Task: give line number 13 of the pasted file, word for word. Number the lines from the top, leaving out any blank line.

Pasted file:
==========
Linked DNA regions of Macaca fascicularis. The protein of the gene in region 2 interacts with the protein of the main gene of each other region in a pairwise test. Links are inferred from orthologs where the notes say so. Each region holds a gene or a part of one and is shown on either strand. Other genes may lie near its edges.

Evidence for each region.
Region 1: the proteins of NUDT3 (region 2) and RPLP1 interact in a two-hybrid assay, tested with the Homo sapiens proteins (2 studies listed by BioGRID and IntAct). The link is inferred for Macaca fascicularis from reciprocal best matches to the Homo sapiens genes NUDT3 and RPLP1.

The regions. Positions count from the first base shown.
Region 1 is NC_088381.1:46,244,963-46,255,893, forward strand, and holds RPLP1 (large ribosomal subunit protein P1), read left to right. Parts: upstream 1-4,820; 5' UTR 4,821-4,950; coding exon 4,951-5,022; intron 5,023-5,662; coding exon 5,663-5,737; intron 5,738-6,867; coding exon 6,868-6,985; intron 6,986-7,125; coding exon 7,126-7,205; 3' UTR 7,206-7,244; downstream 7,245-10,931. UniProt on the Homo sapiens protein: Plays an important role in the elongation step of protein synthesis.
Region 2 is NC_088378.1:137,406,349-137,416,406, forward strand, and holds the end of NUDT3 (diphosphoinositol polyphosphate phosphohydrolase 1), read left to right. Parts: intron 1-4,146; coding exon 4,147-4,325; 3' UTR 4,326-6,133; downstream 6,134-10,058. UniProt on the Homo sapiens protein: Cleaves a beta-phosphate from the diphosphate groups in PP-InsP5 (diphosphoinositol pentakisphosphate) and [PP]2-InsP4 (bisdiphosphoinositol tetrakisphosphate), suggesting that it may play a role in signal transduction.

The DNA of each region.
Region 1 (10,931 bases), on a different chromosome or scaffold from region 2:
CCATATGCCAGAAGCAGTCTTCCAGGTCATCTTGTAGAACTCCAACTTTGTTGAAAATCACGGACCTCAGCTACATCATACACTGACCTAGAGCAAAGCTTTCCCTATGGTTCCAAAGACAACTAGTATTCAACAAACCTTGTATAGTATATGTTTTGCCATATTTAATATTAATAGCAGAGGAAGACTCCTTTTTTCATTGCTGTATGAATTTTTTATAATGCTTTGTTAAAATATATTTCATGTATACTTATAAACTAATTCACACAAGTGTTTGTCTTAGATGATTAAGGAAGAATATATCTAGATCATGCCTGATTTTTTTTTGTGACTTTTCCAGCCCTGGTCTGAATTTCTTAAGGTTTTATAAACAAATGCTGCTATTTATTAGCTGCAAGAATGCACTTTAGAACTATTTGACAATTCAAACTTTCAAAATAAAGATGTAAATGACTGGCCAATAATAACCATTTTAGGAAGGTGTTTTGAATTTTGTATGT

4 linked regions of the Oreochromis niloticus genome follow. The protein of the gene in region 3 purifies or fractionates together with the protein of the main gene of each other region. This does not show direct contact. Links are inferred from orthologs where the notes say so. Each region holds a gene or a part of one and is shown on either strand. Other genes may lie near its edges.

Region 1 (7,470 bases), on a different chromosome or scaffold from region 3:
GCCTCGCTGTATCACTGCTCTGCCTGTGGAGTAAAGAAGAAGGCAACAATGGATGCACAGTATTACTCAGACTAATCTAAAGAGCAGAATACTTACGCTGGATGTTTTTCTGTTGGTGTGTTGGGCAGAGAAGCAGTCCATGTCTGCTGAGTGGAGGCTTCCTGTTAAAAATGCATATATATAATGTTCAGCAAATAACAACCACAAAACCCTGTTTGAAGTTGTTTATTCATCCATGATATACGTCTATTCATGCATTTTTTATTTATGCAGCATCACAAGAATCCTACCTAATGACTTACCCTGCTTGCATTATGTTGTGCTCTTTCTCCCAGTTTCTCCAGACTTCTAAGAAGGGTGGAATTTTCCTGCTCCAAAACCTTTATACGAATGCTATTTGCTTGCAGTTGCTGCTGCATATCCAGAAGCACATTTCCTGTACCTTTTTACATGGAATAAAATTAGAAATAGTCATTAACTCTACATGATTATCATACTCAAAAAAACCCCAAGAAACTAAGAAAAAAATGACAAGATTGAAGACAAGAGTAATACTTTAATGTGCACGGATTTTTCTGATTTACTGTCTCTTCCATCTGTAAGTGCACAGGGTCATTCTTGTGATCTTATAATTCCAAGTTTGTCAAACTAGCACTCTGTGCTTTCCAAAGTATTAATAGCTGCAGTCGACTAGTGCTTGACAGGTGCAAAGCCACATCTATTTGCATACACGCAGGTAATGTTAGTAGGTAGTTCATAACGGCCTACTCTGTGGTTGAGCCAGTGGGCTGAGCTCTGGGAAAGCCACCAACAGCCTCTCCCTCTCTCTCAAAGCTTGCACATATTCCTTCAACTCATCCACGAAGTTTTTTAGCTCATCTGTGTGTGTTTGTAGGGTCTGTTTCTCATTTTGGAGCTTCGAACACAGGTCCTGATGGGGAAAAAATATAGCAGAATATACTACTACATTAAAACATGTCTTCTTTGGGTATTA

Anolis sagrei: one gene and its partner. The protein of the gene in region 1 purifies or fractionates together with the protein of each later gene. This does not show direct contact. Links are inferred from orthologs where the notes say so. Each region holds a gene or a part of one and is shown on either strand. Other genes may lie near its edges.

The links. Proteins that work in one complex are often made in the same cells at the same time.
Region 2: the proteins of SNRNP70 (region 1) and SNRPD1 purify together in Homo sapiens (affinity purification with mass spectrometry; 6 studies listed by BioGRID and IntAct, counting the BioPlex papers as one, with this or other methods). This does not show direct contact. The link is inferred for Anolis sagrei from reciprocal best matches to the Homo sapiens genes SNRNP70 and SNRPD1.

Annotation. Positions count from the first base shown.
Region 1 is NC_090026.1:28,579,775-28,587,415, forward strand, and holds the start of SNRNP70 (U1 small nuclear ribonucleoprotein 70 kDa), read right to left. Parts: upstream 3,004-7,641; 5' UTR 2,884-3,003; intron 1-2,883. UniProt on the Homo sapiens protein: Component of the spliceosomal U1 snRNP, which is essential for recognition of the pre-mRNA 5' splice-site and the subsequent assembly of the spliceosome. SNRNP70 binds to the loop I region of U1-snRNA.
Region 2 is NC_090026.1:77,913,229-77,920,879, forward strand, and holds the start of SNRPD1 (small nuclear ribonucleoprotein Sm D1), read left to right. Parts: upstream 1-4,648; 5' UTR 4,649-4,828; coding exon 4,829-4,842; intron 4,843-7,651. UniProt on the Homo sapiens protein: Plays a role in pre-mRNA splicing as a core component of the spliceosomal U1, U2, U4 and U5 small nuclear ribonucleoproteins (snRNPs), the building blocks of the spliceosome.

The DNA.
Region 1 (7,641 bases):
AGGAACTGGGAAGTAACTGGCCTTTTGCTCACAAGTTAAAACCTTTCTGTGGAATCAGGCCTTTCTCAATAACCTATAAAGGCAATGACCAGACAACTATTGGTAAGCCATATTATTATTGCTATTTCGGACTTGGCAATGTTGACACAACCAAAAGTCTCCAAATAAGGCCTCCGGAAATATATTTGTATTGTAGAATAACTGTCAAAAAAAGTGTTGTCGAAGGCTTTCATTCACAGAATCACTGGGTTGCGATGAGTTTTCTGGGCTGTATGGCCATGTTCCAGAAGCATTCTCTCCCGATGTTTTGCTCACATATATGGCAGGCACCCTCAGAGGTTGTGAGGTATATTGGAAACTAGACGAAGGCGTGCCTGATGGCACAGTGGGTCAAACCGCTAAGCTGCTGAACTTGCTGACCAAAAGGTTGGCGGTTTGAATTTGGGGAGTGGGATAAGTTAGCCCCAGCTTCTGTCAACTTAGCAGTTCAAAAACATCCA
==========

Anolis sagrei: one gene and its partner. The protein of the gene in region 1 purifies or fractionates together with the protein of each later gene. This does not show direct contact. Links are inferred from orthologs where the notes say so. Each region holds a gene or a part of one and is shown on either strand. Other genes may lie near its edges.